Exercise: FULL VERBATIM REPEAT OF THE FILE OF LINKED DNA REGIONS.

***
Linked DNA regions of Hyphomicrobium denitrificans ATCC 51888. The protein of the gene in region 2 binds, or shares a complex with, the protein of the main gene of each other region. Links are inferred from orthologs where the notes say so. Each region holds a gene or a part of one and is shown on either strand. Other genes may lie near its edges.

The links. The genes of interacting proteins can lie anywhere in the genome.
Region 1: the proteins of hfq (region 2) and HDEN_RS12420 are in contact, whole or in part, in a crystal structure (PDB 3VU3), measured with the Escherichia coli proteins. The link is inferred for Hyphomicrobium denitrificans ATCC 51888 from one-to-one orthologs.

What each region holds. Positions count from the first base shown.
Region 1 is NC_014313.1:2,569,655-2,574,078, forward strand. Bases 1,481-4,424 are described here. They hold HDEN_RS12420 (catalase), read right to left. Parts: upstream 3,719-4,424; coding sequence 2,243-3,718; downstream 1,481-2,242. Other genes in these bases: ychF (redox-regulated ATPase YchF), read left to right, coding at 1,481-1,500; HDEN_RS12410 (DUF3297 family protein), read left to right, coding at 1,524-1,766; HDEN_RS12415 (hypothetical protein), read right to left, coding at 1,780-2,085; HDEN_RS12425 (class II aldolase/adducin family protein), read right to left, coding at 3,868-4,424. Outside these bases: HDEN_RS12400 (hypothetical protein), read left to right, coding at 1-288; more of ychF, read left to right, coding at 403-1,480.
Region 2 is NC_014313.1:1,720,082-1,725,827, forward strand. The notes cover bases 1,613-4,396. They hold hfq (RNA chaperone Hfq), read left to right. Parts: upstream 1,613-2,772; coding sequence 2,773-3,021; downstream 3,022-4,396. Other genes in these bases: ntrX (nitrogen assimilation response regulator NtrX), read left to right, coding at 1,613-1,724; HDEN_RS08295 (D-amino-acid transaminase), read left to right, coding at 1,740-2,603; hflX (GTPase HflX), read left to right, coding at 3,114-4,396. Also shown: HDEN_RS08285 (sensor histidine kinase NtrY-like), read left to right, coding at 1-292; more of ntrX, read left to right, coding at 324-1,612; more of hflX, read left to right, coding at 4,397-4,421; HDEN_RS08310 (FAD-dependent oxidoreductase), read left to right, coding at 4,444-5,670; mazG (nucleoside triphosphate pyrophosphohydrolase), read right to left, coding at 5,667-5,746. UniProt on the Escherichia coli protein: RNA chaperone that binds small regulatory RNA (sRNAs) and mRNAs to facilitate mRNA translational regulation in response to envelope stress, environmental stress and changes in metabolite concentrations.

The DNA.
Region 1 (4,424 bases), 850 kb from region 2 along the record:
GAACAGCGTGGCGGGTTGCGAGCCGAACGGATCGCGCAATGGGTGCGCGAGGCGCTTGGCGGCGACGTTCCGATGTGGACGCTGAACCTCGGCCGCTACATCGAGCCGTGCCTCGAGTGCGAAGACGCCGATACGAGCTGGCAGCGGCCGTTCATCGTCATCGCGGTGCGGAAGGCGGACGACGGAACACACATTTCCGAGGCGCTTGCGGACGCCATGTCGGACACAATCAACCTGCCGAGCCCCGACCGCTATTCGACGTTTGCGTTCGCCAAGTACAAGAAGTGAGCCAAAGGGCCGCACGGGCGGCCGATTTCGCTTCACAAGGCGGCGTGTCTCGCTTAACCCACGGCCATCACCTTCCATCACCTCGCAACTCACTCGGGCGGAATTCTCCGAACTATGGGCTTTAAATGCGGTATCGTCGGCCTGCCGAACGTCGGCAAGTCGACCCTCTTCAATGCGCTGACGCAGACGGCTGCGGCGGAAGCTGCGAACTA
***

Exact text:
Linked DNA regions of Hyphomicrobium denitrificans ATCC 51888. The protein of the gene in region 2 binds, or shares a complex with, the protein of the main gene of each other region. Links are inferred from orthologs where the notes say so. Each region holds a gene or a part of one and is shown on either strand. Other genes may lie near its edges.

The links. The genes of interacting proteins can lie anywhere in the genome.
Region 1: the proteins of hfq (region 2) and HDEN_RS12420 are in contact, whole or in part, in a crystal structure (PDB 3VU3), measured with the Escherichia coli proteins. The link is inferred for Hyphomicrobium denitrificans ATCC 51888 from one-to-one orthologs.

What each region holds. Positions count from the first base shown.
Region 1 is NC_014313.1:2,569,655-2,574,078, forward strand. Bases 1,481-4,424 are described here. They hold HDEN_RS12420 (catalase), read right to left. Parts: upstream 3,719-4,424; coding sequence 2,243-3,718; downstream 1,481-2,242. Other genes in these bases: ychF (redox-regulated ATPase YchF), read left to right, coding at 1,481-1,500; HDEN_RS12410 (DUF3297 family protein), read left to right, coding at 1,524-1,766; HDEN_RS12415 (hypothetical protein), read right to left, coding at 1,780-2,085; HDEN_RS12425 (class II aldolase/adducin family protein), read right to left, coding at 3,868-4,424. Outside these bases: HDEN_RS12400 (hypothetical protein), read left to right, coding at 1-288; more of ychF, read left to right, coding at 403-1,480.
Region 2 is NC_014313.1:1,720,082-1,725,827, forward strand. The notes cover bases 1,613-4,396. They hold hfq (RNA chaperone Hfq), read left to right. Parts: upstream 1,613-2,772; coding sequence 2,773-3,021; downstream 3,022-4,396. Other genes in these bases: ntrX (nitrogen assimilation response regulator NtrX), read left to right, coding at 1,613-1,724; HDEN_RS08295 (D-amino-acid transaminase), read left to right, coding at 1,740-2,603; hflX (GTPase HflX), read left to right, coding at 3,114-4,396. Also shown: HDEN_RS08285 (sensor histidine kinase NtrY-like), read left to right, coding at 1-292; more of ntrX, read left to right, coding at 324-1,612; more of hflX, read left to right, coding at 4,397-4,421; HDEN_RS08310 (FAD-dependent oxidoreductase), read left to right, coding at 4,444-5,670; mazG (nucleoside triphosphate pyrophosphohydrolase), read right to left, coding at 5,667-5,746. UniProt on the Escherichia coli protein: RNA chaperone that binds small regulatory RNA (sRNAs) and mRNAs to facilitate mRNA translational regulation in response to envelope stress, environmental stress and changes in metabolite concentrations.

The DNA.
Region 1 (4,424 bases), 850 kb from region 2 along the record:
GAACAGCGTGGCGGGTTGCGAGCCGAACGGATCGCGCAATGGGTGCGCGAGGCGCTTGGCGGCGACGTTCCGATGTGGACGCTGAACCTCGGCCGCTACATCGAGCCGTGCCTCGAGTGCGAAGACGCCGATACGAGCTGGCAGCGGCCGTTCATCGTCATCGCGGTGCGGAAGGCGGACGACGGAACACACATTTCCGAGGCGCTTGCGGACGCCATGTCGGACACAATCAACCTGCCGAGCCCCGACCGCTATTCGACGTTTGCGTTCGCCAAGTACAAGAAGTGAGCCAAAGGGCCGCACGGGCGGCCGATTTCGCTTCACAAGGCGGCGTGTCTCGCTTAACCCACGGCCATCACCTTCCATCACCTCGCAACTCACTCGGGCGGAATTCTCCGAACTATGGGCTTTAAATGCGGTATCGTCGGCCTGCCGAACGTCGGCAAGTCGACCCTCTTCAATGCGCTGACGCAGACGGCTGCGGCGGAAGCTGCGAACTA